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Wendy Almeida

Wendy Almeida wrote about enjoying the outdoors with kids in her monthly Kid Tracks Outdoors column for the Maine Sunday Telegram for more than 10 years. Her kids have grown up exploring the trails of Maine on foot, skis and bikes as well as through the Geocaching and EarthCache games. The family has found treasures of all sorts while out on the trail and the journey continues to be as much fun now that the kids are teenagers as it was when they were preschoolers. Follower on Twitter @wea1021 and Instagram instagram.com/wea1021

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Posted: April 30, 2015

6 family-friendly community bike trails in Maine

Written by: Wendy Almeida
Dave Kinsman and his wife, Connie, enjoy a tandem bike ride on the paved connector from Shaw Park to the Mountain Division Trail in Gorham. Press Herald file photo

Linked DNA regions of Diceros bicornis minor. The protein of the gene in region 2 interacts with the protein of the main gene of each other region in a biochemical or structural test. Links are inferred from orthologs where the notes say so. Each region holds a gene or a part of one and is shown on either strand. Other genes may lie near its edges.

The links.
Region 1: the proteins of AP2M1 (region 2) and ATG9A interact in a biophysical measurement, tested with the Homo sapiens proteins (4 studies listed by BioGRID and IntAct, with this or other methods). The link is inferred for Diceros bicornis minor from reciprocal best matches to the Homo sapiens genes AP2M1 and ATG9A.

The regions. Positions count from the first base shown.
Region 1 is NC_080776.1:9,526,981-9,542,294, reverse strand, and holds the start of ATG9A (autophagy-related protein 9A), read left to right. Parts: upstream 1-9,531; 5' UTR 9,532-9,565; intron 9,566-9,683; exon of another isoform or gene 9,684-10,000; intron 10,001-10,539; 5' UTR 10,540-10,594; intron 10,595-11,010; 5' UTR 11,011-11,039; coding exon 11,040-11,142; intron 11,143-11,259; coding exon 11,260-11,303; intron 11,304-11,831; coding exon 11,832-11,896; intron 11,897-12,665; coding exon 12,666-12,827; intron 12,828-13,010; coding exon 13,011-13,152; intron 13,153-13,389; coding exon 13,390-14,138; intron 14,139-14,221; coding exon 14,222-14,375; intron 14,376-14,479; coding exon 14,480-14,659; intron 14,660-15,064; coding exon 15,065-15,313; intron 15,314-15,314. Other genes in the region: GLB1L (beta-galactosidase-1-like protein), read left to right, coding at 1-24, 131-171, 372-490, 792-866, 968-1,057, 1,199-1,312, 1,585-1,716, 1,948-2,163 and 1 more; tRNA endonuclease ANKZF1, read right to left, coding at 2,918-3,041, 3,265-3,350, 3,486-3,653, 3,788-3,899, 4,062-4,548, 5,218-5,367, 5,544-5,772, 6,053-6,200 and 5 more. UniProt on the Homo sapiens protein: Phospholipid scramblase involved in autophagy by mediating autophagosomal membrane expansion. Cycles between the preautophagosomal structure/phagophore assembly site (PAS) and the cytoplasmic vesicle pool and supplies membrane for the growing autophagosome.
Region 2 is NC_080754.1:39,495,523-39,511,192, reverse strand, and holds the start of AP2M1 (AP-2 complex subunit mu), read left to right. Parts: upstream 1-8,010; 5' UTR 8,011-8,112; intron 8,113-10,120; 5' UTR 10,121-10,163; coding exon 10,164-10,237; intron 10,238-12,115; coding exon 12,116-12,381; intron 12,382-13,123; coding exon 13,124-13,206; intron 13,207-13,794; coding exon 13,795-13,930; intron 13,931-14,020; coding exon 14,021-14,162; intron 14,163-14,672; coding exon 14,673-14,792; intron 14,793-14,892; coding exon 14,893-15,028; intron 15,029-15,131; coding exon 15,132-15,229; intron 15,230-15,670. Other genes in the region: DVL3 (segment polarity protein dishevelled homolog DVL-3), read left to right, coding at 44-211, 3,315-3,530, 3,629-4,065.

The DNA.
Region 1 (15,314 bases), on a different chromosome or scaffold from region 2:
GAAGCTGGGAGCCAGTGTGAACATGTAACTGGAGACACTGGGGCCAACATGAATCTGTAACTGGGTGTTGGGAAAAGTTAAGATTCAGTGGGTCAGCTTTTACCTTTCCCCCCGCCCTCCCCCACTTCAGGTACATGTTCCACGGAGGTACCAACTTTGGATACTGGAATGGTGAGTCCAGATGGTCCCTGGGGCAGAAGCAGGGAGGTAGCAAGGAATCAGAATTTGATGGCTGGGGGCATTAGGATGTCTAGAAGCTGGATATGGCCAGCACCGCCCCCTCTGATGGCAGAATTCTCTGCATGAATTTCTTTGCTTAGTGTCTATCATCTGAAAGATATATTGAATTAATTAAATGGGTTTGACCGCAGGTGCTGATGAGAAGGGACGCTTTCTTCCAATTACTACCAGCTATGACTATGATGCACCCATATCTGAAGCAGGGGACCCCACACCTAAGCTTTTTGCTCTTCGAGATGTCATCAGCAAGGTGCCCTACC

Dave Kinsman and his wife, Connie, enjoy a tandem bike ride on the paved connector from Shaw Park to the Mountain Division Trail in Gorham. Press Herald file photo

If you haven’t already dug out the bikes from their winter storage, now is the time. Not everyone is comfortable with road riding, even when there are wide shoulders, so avoiding the stress of cars whizzing by on trails is a welcome option for parents. Luckily, we live in Maine, where there are several off-road (not to be confused with mountain biking) trails to enjoy a stress-free day on two wheels with the family.

The Mountain Division Trail from Standish to Windham is mostly paved and easy riding.

The Mountain Division Trail from Standish to Windham is mostly paved and easy riding. Wendy Almeida photo

1. MOUNTAIN DIVISION TRAIL, STANDISH

The Mountain Division Trail from Standish to Windham is about 6 miles of mostly paved travel and offers a smooth easy ride. The 0.9-mile connector from the Johnson Field trailhead in Standish to the Mountain Division Trail is still packed gravel, but the trail heads in Gorham and Windham have paved trail spurs. There is one big hill near Otter Pond that younger bikers may choose to walk their bikes up (or down) because it’s a bit steep. But once at the pavement by the rails, it’s a fairly level trail.